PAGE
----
Runtime Polymorphism is achieved by Method Overriding. A method having the same name and same signature (i.e. number/type/ Order of parameters) but defined in the different inherited class (i.e. parent and child classes).

The class can give its own specific implementation to an inherited method without even modifying the parent class code.

When an overridden method is called the call resolved at runtime that is why it is known as runtime polymorphism or dynamic binding or dynamic method dispatch.

EX: -

//Employee.javapackage;public class Employee {public void getEmployeeDetail(){
System.out.println("Invoked getDetail from Employee Class ");
public class FulltimeEmployee extends Employee {@Override
public void getEmployeeDetail(){
System.out.println("Invoked getDetail from FulltimeEmployee Class ");
public class Program {public static void main(String[] args) {
FulltimeEmployee fulltimeEmployeeObj=new FulltimeEmployee();
//Output : Invoked getDetail from FulltimeEmployee Class
Employee emp=new Employee();
//Output : Invoked getDetail from Employee Class
Employee emp1=new FulltimeEmployee();
//Output : Invoked getDetail from FulltimeEmployee Class

//Since all the method in java are virtual by default .
// Reference is of Employee(i.e. Parent) class
//but instance if of FulltimeEmployee(i.e. Child) class
//.That’s why it will call getEmployeeDetail() method of
//FulltimeEmployee(i.e. Child)


The scenario where we can use method override: -

UseCase: Loan method implementation for multiple lenders

Here in the above image, Let’s consider I am creating a banking application and I’m defining a getLoan() method and this application I’m giving to three different banks. All the banks have different policies and they want to enforce those policies. So to make it happen they will override the getLoan() method and write code specific to their policies.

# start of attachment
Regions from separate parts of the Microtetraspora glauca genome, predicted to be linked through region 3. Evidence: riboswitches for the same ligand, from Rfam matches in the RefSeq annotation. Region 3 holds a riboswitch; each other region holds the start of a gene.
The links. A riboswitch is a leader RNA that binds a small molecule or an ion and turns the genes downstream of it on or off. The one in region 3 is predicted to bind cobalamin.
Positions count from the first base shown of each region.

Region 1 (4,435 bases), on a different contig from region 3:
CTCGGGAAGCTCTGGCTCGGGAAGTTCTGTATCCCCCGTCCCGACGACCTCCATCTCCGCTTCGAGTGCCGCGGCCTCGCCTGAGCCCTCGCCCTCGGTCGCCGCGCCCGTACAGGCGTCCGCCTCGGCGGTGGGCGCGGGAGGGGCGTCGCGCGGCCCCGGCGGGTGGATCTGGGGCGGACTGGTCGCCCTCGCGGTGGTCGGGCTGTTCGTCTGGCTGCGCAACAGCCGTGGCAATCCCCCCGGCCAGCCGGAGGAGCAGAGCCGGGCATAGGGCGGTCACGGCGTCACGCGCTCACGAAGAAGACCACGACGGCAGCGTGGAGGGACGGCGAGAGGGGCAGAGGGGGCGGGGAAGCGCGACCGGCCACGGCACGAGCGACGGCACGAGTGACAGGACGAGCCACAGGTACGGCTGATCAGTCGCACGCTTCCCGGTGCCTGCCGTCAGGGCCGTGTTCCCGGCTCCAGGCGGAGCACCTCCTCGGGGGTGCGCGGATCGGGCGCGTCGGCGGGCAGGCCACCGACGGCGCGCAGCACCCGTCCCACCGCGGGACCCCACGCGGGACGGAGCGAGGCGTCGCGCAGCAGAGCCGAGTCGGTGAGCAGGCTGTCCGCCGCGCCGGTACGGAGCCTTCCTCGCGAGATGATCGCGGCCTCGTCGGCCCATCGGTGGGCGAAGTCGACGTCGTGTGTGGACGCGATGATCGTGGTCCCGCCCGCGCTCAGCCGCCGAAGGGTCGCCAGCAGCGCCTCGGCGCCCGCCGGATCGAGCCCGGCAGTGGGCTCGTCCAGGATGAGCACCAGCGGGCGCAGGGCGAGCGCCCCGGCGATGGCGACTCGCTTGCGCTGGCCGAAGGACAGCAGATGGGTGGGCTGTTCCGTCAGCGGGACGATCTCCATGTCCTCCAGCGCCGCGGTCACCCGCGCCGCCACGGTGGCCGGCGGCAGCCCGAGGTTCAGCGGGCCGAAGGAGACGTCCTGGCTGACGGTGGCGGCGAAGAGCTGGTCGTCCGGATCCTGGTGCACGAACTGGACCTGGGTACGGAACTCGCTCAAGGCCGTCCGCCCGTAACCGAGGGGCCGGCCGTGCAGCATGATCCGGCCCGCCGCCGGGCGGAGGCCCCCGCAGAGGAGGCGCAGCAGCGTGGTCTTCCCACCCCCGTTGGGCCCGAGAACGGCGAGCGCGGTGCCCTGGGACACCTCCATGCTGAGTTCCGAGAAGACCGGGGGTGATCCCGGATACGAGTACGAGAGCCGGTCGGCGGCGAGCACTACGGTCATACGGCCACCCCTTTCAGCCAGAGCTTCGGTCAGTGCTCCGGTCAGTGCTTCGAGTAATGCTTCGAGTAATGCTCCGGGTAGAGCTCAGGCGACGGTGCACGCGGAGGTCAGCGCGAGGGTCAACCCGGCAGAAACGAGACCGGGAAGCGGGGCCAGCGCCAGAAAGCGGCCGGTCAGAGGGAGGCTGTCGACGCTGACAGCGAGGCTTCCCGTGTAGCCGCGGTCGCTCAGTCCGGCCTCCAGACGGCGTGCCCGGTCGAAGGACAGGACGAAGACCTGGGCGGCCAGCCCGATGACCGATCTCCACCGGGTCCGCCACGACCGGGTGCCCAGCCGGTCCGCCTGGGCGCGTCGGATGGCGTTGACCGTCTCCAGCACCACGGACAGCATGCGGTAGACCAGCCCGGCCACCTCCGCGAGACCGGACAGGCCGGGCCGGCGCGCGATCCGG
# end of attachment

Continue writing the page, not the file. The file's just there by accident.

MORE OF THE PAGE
How does JVM handles method overriding internally?

When we analyze bytecode of overridden method call, we can see that compiler generates a constant table where it assigns integer code to every method call along with it also generated integer code for method reference(#Methodref), Class objects (#Class) etc.


Bytecode will be the same for each overridden method call. So, people were thinking if both method calls have the same bytecode then how does JVM know which method to call?

At runtime, JVM uses invokevirtual instruction to invoke the overridden method. Operation instruction invokevirtual accepts a pointer to method reference call (i.e. an index into the constant pool) and that method reference again refer to a method name and Class reference. All these references combined, used to get a reference to a method and class in which the method is to be found. This is also mentioned in the JVM specification. It is a similar concept of vtable in C++ to resolve virtual method calls.


Points considered while doing method overriding: -

  1. Method signature always should be the same.

What Next?

We’ll be discussing Concurrency. Impact of concurrency in application designing and its challenges.

Important Concepts of Object-Oriented system (Part I)

Important Concepts of Object-Oriented system (Part II)

Important Concepts of Object-Oriented system (Part III)